https://www.mdpi.com/2072-6694/13/16/4107

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A Novel Mechanism of Cannabidiol in Suppressing Hepatocellular Carcinoma by Inducing GSDME Dependent Pyroptosis

Frontiers in Cell and Developmental Biology - Institut de Myologie“Cannabidiol (CBD), a phytochemical derived from Cannabis sativa L., has been demonstrated to exhibit promising anti-tumor properties in multiple cancer types. However, the effects of CBD on hepatocellular carcinoma (HCC) cells remain unknown. We have shown that CBD effectively suppresses HCC cell growth in vivo and in vitro, and induced HCC cell pyroptosis in a caspase-3/GSDME-dependent manner. We further demonstrated that accumulation of integrative stress response (ISR) and mitochondrial stress may contribute to the initiation of pyroptotic signaling by CBD. Simultaneously, CBD can repress aerobic glycolysis through modulation of the ATF4-IGFBP1-Akt axis, due to the depletion of ATP and crucial intermediate metabolites. Collectively, these observations indicate that CBD could be considered as a potential compound for HCC therapy.”

https://pubmed.ncbi.nlm.nih.gov/34350183/

“Hepatocellular carcinoma (HCC) is an extremely malignant cancer, accounting for almost 95% of primary liver cancer cases. Cannabidiol (CBD), a phytochemical derived from Cannabis sativa L., has been shown to have anti-tumor activity and to be a potential compound for tumor therapy. Previous studies have demonstrated that CBD treatment could effectively induce cell apoptosis in tumor cells. In this study, we have shown that CBD can effectively suppress HCC cell growth both in vitro and in vivo, which was similar to the anti-tumor activity of CBD observed in other cancer types. In summary, a mechanistic model of CBD anti-tumor activity in HCC cell pyroptosis and growth was demonstrated. All the observations described herein reveal a novel mechanism of the anti-tumor activity of CBD in HCC cells, suggesting that CBD could be considered as a promising compound for HCC therapy.”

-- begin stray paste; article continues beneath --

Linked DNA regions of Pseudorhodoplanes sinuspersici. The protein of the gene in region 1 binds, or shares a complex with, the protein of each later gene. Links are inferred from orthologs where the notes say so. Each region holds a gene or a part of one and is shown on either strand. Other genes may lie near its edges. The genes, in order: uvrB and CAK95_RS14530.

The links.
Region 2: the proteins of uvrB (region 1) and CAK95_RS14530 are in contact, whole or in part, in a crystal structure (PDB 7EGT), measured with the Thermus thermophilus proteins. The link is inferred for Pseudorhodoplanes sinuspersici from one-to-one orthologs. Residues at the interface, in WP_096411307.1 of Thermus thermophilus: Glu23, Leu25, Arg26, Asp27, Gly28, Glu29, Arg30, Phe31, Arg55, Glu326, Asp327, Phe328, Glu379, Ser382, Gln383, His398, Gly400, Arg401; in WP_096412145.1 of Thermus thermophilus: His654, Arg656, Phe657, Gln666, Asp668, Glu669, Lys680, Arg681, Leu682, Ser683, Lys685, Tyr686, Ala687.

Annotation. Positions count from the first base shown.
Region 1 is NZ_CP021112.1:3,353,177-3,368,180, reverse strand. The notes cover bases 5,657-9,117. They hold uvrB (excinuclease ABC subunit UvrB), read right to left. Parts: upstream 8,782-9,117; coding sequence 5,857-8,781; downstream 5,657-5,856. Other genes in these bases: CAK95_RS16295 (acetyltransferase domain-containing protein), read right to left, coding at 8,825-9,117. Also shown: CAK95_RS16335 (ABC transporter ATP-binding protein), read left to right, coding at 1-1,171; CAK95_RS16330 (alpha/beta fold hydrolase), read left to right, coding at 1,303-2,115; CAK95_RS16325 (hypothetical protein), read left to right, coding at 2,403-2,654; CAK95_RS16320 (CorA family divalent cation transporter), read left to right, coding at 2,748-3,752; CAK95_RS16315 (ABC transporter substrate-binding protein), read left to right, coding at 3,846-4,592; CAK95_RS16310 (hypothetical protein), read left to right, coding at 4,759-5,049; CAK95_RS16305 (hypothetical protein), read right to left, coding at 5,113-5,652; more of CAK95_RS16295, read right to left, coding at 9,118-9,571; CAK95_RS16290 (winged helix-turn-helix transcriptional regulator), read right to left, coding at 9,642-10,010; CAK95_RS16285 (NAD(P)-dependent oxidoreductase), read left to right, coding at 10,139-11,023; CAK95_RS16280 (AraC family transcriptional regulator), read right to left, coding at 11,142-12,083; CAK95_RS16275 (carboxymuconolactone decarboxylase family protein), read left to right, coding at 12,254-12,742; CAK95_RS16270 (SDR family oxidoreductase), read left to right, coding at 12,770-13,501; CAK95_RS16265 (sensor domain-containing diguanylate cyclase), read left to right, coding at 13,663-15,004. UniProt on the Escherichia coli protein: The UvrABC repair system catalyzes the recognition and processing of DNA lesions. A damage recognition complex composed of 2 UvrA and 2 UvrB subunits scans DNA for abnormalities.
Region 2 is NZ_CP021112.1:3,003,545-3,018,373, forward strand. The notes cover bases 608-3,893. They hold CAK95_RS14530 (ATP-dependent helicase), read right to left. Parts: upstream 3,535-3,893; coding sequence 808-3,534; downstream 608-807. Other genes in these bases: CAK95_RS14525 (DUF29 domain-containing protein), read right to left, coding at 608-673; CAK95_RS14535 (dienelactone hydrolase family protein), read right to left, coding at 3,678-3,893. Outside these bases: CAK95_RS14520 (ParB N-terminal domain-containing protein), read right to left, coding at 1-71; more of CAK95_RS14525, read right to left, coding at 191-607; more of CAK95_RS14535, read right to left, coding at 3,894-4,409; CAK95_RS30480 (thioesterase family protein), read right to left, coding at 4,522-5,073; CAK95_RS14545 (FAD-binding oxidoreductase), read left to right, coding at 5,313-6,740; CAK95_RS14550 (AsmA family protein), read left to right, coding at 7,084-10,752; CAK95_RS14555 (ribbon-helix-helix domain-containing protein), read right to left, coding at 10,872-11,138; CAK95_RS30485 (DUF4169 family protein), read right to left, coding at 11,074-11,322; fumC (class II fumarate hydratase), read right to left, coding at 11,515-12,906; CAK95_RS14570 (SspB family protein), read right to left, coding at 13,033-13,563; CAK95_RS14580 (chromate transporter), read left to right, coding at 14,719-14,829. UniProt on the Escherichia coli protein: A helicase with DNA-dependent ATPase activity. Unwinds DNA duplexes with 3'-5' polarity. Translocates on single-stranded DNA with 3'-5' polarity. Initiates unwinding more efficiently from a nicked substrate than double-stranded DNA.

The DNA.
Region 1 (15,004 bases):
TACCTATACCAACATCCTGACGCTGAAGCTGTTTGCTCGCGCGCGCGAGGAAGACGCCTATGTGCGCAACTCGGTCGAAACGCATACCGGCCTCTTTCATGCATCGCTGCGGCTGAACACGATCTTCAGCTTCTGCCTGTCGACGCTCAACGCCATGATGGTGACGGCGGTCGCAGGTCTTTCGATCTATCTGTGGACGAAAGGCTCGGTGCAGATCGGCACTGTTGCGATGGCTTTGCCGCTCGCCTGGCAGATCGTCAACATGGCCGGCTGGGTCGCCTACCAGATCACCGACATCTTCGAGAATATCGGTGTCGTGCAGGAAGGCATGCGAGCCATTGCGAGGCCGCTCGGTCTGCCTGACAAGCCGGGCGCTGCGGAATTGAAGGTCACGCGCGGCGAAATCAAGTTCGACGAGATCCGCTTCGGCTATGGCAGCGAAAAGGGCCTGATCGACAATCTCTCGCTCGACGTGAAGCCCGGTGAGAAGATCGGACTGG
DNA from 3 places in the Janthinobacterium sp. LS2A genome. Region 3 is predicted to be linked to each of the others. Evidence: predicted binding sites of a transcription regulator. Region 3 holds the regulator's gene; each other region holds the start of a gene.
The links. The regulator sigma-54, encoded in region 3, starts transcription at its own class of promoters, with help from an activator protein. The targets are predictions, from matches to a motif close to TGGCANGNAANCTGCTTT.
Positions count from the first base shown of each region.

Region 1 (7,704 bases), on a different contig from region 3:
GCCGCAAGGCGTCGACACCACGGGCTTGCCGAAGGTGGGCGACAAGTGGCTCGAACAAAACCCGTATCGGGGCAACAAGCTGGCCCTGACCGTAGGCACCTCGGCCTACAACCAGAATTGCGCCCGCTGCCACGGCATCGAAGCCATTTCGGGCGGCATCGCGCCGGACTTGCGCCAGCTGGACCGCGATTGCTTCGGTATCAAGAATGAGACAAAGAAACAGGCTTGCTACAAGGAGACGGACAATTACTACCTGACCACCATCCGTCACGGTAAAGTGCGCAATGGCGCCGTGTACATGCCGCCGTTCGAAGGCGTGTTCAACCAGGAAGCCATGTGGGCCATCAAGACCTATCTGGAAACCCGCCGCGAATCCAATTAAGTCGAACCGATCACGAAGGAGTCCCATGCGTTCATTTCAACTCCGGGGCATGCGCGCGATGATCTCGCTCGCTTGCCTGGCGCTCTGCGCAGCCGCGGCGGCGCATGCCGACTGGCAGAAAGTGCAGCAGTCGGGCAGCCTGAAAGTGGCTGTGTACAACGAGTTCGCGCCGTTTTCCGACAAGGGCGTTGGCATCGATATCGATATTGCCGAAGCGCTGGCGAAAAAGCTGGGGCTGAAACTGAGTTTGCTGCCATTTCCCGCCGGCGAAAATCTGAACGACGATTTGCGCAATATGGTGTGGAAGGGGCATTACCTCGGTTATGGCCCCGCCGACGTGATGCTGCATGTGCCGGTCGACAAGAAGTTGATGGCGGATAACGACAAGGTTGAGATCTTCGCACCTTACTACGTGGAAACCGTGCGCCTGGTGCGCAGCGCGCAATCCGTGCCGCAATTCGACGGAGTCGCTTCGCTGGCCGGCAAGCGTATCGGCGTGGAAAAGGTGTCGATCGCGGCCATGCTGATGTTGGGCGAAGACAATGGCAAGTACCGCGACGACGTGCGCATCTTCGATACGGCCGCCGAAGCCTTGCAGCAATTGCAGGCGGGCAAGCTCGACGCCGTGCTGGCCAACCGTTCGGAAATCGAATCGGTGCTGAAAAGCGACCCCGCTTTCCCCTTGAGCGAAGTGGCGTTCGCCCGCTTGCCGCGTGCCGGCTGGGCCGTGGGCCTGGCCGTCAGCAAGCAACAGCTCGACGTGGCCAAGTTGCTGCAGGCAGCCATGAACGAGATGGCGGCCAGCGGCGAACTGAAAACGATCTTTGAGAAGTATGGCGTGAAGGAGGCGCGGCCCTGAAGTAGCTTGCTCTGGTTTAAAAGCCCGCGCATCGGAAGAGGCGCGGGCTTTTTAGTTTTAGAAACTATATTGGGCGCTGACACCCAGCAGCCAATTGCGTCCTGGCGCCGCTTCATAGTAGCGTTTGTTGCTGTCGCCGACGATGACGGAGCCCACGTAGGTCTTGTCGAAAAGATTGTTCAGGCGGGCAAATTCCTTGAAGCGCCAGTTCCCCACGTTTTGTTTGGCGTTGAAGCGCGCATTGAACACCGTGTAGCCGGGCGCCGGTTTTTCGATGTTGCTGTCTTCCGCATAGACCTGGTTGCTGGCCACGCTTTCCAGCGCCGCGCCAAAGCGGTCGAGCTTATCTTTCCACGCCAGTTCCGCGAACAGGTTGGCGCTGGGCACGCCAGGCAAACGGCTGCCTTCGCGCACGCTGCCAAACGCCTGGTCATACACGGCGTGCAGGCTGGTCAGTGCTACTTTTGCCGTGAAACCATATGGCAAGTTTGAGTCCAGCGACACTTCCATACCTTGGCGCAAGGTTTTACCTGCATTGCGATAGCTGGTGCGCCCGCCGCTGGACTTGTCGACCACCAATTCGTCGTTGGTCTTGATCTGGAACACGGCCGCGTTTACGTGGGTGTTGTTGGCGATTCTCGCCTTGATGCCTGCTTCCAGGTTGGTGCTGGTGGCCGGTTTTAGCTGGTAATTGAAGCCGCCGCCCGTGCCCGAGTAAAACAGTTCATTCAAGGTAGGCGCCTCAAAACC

https://www.frontiersin.org/articles/10.3389/fcell.2021.697832/full

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Combination therapy with cannabidiol and chemotherapeutics in canine urothelial carcinoma cells

“Background: Canine urothelial carcinoma is the most common form of canine bladder cancer. Treatment with chemotherapy has variable response rates leading to most dogs succumbing to their disease within a year. Cannabidiol is an emerging treatment within the field of oncology. In reported in vivo studies, cannabidiol has induced apoptosis, reduced cell migration, and acted as a chemotherapy sensitizer in various human tumor types. The aim of this study was to characterize the effects of cannabidiol on canine urothelial carcinoma cell viability and apoptosis as both a single agent and in combination with chemotherapy in vitro.

Results: Cannabidiol reduced cell viability and induced apoptosis in canine urothelial cells as determined by crystal violet viability assay and annexin V/propidium iodide flow cytometry. Furthermore, combinations of cannabidiol with mitoxantrone and vinblastine chemotherapy yielded significantly reduced cell viability and increased apoptosis compared to single agent treatment alone. The drug interactions were deemed synergistic based on combination index calculations. Conversely, the combination of cannabidiol and carboplatin did not result in decreased cell viability and increased apoptosis compared to single agent treatment. Combination index calculations suggested an antagonistic interaction between these drugs. Finally, the combination of the non-steroidal anti-inflammatory drug piroxicam with cannabidiol did not significantly affect cell viability, although, some cell lines demonstrated decreased cell viability when mitoxantrone was combined with piroxicam.